The Junin plateau is legendary for its hostile conditions. Temperatures often plunge below zero, snow is common in summer, the air is oxygen-thin, and the rocky soil supports very little plant life. Maca is unusually frost-resistant, and thrives in bad conditions.5,6

How It Works

What components can account for maca’s reputed effects? Dried Maca contains about 59% carbohydrate, and 10% protein, a lipid content of 2.2%, and a number of sterols, including sitosterol, campestrol, ergosterol, brassicasterol and ergostadienol. Maca is also a good source of iron, magnesium, calcium, potassium and iodine.1,7

Two groups of novel compounds in maca are the macamides and macaenes. Preliminary experiments with animals point to these two groups of compounds as likely sex and energy enhancers. In the experiments, sexual activity and stamina increased significantly as the quantities of macamides and macaenes in the diet increased.8,9

Contemporary Uses Approved by Authoritative Bodies

No regulatory agency or health organization recognizes any therapeutic effects of maca, or ascribes any health benefits to the plant beyond its nutritive content. This is not atypical among widely consumed plants with long histories of significant therapeutic folk uses.

Potential Risks

There are no safety issues, contraindications, potentially harmful drug interactions, or allergies associated with maca.

There is no known toxicity for maca at any dose. Maca is a nutritious food which is consumed in large quantities in Peru.

Usage Tips

Maca is a food, and is used in significant quantities by Peruvians. Maca foods and beverages will typically contain anywhere from several grams to several ounces of maca. There is no evidence to show that small amounts of maca (100 – 1000 mg) have any effect whatsoever.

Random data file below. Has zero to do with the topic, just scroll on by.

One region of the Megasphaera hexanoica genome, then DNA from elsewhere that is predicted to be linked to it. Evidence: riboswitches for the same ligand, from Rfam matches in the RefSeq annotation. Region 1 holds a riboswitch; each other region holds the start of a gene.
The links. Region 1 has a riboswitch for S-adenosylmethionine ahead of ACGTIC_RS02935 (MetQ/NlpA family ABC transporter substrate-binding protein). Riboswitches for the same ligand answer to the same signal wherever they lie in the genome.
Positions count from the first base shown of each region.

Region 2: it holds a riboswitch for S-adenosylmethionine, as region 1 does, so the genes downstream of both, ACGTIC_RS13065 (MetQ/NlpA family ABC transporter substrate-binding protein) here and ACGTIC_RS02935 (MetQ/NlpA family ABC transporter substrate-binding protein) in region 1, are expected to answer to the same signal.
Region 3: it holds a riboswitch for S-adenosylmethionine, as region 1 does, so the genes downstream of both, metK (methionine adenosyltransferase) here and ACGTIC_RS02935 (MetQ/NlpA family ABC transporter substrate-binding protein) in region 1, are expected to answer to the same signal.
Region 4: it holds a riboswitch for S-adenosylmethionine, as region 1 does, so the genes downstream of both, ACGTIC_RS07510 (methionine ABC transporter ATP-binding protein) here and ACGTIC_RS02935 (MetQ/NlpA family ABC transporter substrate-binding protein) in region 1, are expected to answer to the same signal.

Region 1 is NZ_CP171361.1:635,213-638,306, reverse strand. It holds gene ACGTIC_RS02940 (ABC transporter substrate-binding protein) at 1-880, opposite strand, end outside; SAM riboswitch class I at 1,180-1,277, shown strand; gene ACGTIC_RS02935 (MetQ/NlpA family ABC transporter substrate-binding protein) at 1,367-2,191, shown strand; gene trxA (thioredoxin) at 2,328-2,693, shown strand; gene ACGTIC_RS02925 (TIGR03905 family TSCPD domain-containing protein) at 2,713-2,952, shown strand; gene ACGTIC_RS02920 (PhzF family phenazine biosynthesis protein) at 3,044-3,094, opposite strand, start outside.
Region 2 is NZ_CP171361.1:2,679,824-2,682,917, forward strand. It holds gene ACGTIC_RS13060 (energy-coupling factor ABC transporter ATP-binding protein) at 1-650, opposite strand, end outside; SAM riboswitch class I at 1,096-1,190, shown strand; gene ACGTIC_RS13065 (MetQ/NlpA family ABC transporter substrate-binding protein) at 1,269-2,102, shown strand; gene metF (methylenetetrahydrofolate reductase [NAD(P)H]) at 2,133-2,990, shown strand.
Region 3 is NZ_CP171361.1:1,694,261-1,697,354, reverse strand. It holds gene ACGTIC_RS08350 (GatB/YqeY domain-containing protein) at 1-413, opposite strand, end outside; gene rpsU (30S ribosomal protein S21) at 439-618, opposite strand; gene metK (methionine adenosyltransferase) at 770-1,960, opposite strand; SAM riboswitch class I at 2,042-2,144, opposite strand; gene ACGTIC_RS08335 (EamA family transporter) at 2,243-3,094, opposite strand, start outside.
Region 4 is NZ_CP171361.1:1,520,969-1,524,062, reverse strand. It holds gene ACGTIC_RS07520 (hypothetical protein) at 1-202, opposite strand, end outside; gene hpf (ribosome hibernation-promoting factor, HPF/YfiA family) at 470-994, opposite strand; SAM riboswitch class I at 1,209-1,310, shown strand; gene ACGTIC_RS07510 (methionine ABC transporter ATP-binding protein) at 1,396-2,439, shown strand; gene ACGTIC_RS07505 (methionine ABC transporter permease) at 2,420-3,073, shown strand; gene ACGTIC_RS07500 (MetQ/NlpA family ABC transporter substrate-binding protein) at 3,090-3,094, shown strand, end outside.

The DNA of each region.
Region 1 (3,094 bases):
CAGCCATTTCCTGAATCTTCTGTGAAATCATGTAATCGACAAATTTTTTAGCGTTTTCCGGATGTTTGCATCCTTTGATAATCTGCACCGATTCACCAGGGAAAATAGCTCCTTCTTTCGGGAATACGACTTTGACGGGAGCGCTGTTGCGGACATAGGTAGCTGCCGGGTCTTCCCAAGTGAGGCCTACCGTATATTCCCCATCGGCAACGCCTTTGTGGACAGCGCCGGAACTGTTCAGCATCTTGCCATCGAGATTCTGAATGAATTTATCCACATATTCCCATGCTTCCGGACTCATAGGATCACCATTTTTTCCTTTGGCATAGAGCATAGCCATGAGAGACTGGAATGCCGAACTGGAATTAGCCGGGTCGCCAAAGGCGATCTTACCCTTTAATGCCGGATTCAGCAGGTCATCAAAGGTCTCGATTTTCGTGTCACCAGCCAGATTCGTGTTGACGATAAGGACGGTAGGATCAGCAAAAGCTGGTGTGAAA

Product Choosing/Buying Tips

Look for maca either in easy to use powdered form, or in standardized extracts. Whole maca powder is an easy form in which to consume this nutritious, legendary Incan power food.

Some extracts of maca are standardized to 0.6% macamides and macaenes. A good daily dose (equivalent to a daily food dose of maca) is between 2 – 5 grams of such extract.

Science Update

A study reported in the Journal Of Urology showed that oral administration of maca extract significantly enhanced the sexual function of mice and rats. 8 These findings cannot be used to claim that the same effect occurs in humans, but the study does support claims of traditional folk use.


There are no controversies surrounding maca use.

Fun Facts/Trivia

Substitute powdered maca for half of the flour in a cookie recipe. Maca tastes like graham flour, and makes an impressively good cookie.

Boost your daily exercise workout with a maca shake. Add one or two tablespoons of powdered maca to a blender drink for a stamina boost.

The Inca believed that maca was a gift from the gods. After trying it, maybe you’ll think so too.


1. Hermann, M., Heller, J., (eds) et al. Andean Roots and Tubers: Ahipa, Arracacha, Maca and Yacon, 1st ed., (International Plant Genetic Resources Institute, 1997): 173 – 178.

2. National Research Council, “Lost crops of the Incas: little known plants of the Andes with promise for worldwide cultivation. 1st ed.,(National Academy Press, Washington, D.C. 1989)

3. The Miami Herald. Peru’s Natural ‘Viagra’ Leads List Of Unusual Crops With Potential. January 11, 1999.

4. Personal interviews, Chris Kilham, Junin Plateau October 1998.

5. Leon, J., “The “maca (Lepidium meyii) A little known food plant of Peru.” Economic Botany. 16 (1964): 122 – 127.

6. Johns, T., “The anu and the maca.” J of Ethnobotany 1 (1981): 2:208-212.

7. Dini, A., Migliuolo, G., Rastrelli L., et al. “Chemical composition of Lepidium meyenii” Food Chem 49 (1994): 347 – 349.

8. Zheng, B., He, K., Kim C.H. et al. Effect of a lipidic extract from Lepidium meyenii on sexual behavior in mice and rats. Urology. (55) (2000): 598 – 602.

9. Zheng, B., He, K., Hwang, Z.Y. et al. Effect of an aqueous extract from Lepidium meyenii on mouse behavior in forced swimming test. Quality Management of Nutraceuticals, ACS symposium series 803. American Chemical Society. Washington, D.C. (2002): 259-269.